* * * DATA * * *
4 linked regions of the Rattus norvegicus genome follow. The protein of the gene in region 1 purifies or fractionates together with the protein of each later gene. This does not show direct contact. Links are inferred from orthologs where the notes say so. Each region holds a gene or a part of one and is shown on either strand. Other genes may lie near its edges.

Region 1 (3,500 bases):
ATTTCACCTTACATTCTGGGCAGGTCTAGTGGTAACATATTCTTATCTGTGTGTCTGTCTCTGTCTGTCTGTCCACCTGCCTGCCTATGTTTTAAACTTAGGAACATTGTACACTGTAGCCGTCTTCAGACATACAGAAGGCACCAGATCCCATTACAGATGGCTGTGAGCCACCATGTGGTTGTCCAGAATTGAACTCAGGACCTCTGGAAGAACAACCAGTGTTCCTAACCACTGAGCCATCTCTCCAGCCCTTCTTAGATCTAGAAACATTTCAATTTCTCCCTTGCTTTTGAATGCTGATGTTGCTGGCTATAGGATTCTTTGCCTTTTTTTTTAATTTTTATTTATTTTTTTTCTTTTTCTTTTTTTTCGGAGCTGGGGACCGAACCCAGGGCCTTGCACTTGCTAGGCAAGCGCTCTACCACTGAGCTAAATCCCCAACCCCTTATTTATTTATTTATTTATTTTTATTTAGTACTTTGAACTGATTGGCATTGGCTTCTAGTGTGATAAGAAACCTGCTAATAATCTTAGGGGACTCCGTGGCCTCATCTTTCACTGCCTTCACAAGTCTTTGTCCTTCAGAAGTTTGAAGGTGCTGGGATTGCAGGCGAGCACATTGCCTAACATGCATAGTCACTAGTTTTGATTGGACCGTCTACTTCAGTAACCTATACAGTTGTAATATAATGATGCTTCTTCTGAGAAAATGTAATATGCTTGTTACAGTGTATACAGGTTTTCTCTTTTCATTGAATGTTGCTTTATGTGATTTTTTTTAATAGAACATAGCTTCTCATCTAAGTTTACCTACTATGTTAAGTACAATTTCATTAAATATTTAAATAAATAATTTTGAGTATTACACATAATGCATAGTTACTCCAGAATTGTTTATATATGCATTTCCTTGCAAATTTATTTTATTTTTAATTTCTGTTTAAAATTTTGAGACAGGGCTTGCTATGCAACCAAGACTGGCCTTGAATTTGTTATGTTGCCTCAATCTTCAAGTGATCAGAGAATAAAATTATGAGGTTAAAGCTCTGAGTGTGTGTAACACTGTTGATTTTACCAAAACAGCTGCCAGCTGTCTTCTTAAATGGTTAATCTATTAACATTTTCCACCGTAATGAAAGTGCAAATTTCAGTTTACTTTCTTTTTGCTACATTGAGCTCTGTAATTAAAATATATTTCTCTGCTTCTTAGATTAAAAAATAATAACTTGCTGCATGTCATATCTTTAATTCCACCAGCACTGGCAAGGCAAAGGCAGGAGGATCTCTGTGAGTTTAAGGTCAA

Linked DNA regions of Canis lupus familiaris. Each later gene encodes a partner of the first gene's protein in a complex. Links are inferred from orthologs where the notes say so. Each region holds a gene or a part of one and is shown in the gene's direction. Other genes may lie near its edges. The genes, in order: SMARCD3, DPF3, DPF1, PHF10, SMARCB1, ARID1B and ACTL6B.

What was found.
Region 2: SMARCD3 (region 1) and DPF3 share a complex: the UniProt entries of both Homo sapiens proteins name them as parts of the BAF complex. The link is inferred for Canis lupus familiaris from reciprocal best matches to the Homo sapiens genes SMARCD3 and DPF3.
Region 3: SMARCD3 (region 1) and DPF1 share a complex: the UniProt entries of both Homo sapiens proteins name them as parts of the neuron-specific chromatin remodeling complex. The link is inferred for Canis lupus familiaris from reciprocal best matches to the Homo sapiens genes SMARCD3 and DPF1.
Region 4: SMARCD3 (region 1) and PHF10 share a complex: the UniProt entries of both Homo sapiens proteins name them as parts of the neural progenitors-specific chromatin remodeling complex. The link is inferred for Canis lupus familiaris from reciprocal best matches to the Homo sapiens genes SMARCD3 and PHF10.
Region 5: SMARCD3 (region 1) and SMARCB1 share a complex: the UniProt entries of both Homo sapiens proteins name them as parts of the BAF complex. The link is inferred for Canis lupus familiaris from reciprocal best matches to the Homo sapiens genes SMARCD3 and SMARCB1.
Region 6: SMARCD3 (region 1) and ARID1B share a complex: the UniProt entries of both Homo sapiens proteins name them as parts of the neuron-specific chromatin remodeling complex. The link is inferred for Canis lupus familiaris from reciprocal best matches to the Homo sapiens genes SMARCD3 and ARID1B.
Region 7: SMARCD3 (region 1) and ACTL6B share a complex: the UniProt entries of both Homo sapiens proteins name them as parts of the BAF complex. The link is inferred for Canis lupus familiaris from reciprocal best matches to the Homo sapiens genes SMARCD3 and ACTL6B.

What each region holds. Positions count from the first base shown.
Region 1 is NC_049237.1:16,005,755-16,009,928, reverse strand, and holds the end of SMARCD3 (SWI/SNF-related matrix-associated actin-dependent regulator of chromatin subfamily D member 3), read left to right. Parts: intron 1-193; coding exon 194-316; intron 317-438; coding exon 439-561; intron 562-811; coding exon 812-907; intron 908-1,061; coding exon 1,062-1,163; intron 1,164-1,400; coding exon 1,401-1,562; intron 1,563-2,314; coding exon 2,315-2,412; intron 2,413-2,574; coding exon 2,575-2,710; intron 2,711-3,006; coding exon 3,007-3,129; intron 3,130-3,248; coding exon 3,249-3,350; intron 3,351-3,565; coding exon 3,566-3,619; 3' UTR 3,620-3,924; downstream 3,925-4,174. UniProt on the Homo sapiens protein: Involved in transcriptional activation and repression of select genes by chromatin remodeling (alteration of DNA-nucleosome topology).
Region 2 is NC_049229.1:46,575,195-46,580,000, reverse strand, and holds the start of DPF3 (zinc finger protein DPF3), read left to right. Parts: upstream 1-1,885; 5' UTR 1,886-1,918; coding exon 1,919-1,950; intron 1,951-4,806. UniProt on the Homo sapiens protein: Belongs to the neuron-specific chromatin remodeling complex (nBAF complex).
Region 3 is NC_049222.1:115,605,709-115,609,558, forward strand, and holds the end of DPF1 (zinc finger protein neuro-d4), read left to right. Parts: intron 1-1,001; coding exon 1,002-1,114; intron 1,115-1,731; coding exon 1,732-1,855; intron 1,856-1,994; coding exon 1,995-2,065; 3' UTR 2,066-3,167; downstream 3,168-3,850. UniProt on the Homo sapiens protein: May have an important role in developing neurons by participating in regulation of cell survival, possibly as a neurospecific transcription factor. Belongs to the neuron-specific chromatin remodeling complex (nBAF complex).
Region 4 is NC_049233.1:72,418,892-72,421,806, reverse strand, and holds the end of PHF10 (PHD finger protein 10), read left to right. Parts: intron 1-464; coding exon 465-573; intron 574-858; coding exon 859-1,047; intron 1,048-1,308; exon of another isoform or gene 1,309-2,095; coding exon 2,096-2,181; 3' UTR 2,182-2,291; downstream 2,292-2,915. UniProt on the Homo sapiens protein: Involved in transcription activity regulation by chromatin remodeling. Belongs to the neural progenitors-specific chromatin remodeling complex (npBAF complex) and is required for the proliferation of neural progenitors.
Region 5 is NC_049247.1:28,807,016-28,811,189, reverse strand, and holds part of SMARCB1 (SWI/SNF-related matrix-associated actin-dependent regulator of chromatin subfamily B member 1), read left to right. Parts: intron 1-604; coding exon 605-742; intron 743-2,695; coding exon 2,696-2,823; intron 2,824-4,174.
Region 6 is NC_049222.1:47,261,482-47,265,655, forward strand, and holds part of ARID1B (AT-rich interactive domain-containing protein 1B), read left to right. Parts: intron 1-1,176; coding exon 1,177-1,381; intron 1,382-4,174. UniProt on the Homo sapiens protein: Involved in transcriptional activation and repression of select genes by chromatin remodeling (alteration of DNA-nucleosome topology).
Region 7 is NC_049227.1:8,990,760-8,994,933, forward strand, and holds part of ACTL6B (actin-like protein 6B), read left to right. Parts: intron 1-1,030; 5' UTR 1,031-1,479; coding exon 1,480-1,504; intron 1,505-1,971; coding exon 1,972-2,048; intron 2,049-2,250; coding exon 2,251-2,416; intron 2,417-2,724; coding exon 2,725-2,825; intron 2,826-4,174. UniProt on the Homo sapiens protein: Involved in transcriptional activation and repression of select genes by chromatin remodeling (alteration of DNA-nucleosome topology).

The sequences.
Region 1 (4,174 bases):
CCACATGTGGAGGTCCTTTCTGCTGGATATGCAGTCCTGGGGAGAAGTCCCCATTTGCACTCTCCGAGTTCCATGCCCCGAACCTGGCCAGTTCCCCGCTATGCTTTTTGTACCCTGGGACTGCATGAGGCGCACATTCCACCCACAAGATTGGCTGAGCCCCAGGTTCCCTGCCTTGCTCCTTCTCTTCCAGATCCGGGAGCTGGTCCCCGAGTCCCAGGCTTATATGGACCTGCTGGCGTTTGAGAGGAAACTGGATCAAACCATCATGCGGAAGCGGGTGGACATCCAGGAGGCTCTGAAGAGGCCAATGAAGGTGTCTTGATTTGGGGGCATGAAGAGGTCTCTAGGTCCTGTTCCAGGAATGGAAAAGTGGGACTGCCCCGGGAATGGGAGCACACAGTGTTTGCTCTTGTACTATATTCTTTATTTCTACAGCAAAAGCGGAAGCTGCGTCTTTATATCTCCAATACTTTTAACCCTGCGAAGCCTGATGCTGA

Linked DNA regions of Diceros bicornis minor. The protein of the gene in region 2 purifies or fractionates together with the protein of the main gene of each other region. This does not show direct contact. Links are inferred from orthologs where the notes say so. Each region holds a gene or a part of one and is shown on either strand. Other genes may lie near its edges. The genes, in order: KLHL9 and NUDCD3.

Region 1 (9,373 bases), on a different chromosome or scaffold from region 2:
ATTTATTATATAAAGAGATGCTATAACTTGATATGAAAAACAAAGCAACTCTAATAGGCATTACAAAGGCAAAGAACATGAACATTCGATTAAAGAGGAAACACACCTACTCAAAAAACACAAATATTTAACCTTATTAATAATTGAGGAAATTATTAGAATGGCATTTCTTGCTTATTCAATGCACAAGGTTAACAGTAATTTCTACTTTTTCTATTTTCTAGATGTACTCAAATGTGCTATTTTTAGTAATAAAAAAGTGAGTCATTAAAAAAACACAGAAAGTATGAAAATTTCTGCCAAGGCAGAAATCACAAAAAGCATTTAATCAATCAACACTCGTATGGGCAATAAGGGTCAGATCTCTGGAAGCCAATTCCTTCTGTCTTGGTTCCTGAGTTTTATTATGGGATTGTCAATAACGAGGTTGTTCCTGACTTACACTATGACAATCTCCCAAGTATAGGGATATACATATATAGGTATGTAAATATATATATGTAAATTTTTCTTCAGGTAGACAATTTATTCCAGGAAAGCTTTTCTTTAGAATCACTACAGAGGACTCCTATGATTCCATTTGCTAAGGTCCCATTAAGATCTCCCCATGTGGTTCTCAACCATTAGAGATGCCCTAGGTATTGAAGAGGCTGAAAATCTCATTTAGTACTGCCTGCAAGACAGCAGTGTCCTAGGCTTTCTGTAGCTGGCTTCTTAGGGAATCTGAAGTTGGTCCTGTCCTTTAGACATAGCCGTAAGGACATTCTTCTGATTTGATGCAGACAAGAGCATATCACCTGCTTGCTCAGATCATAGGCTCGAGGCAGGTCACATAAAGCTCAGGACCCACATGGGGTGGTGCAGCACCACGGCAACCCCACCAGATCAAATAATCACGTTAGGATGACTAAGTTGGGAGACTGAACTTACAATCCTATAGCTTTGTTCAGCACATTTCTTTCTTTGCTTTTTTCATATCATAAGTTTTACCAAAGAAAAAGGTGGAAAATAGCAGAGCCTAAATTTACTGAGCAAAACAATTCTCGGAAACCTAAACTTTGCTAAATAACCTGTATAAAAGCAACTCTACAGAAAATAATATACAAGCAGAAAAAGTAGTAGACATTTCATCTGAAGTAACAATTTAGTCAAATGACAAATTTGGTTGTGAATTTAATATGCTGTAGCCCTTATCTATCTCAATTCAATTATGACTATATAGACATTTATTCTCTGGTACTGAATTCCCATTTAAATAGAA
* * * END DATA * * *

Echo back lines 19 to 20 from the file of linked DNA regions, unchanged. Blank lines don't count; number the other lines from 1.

Region 7 is NC_049227.1:8,990,760-8,994,933, forward strand, and holds part of ACTL6B (actin-like protein 6B), read left to right. Parts: intron 1-1,030; 5' UTR 1,031-1,479; coding exon 1,480-1,504; intron 1,505-1,971; coding exon 1,972-2,048; intron 2,049-2,250; coding exon 2,251-2,416; intron 2,417-2,724; coding exon 2,725-2,825; intron 2,826-4,174. UniProt on the Homo sapiens protein: Involved in transcriptional activation and repression of select genes by chromatin remodeling (alteration of DNA-nucleosome topology).

The sequences.